JARED’S NOTE: One of my favorite craft beer finds isn’t beer at all. The B. Nektar Meadery from produces a first-rate range of meads and ciders from its home in Ferndale, Mich., just outside of Detroit. The Wife and I happen to love their work and Al Dente is devoting this week to reviewing the meadery’s six year-round offerings.
Ginger has emerged rather recently as a beer flavor in the craft beer/cider world. Left Hand, New Belgium, Shiner, Nine Pin, and Angry Orchard each spike their beverages with the root, adding that familiar sharp spice to the libation.
I happen to like ginger as a cooking ingredient, sushi garnish and beverage flavor. While not always my first choice, you really cannot go wrong with ginger ale. And, perhaps this is a sign of age, I enjoy those little ginger candies you find at health food stores.
If B. Nektar made seasonal beverages, Slice of Life would be its summer varietal. Dry, tart and light, this is precisely the type of drink you want on a hot day. Note that I said light. Ciders like Woodchuck and Angry Orchard get the construction of their drinks all wrong. They are way too heavy to drink over and over during the same session. Bloat isn’t fun and neither is filling your stomach too early.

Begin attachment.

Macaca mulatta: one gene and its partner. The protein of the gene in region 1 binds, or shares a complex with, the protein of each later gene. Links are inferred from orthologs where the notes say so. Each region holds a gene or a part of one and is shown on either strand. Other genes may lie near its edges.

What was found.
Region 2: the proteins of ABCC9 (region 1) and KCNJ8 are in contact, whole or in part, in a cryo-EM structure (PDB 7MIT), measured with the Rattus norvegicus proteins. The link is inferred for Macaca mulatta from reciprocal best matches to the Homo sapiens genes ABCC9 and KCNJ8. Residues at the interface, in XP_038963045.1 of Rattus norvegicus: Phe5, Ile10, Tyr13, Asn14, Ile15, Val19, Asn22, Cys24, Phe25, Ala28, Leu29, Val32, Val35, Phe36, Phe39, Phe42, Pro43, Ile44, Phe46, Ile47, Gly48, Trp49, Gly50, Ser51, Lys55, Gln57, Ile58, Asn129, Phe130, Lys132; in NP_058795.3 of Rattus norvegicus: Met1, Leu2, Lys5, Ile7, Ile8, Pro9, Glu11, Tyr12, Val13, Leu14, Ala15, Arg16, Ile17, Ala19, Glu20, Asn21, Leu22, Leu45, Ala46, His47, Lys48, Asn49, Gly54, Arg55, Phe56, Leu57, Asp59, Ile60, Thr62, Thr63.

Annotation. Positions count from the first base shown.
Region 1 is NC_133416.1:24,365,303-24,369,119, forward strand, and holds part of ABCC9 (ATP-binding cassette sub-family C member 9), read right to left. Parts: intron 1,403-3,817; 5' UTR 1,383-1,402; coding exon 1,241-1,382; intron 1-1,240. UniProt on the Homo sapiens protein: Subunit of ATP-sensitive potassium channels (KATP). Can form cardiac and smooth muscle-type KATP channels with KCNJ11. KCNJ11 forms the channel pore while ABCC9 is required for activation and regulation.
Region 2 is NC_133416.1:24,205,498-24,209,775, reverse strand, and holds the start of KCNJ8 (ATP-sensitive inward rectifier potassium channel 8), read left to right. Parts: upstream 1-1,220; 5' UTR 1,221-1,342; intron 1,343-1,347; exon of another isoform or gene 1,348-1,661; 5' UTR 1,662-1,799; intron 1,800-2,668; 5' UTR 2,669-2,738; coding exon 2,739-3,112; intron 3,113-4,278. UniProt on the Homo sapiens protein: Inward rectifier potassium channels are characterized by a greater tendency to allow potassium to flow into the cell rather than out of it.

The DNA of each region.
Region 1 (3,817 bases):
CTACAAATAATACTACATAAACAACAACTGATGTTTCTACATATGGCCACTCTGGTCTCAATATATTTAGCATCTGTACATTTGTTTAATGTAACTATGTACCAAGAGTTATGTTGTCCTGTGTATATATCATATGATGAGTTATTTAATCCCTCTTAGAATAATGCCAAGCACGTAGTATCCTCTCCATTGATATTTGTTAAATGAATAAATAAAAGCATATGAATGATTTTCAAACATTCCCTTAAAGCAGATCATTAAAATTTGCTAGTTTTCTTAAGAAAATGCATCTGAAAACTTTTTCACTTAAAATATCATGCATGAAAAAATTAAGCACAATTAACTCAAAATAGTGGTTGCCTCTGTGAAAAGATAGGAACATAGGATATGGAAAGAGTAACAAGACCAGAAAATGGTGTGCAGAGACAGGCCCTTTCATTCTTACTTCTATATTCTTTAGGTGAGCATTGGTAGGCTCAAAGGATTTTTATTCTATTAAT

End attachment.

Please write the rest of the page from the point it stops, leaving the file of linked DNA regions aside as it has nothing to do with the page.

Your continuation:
Slice of Life follows B. Nektar’s blueprint for ciders. Lightweight, bold flavor, well-balanced, and enjoyable enough where I would drink one of them during the winter.
B. Nektar Meadery Slice of Life
Container: 500mL bottle
Price: $5.49 Point of Purchase: The Party Source, Syracuse, N.Y.
To The Eye: Clear and straw colored. Fizzier than the rest of the ciders, but not much of a head stays on this one. Very champagne-like in that regard.
To The Nose: Strong notes of ginger and apple. Faint lemon smell.
To The Palate: Very balanced in terms of flavors. Ginger gets you right up front while lemon lays low and reminds you that it’s part of the picture.
Aftertaste: Very dry, as you might expect for something that includes ginger.
The Wife Factor: Not her favorite, but she will drink it.
Boozy Factor: It’s there.
On a Scale of 1 to 10, with 10 as highest: 8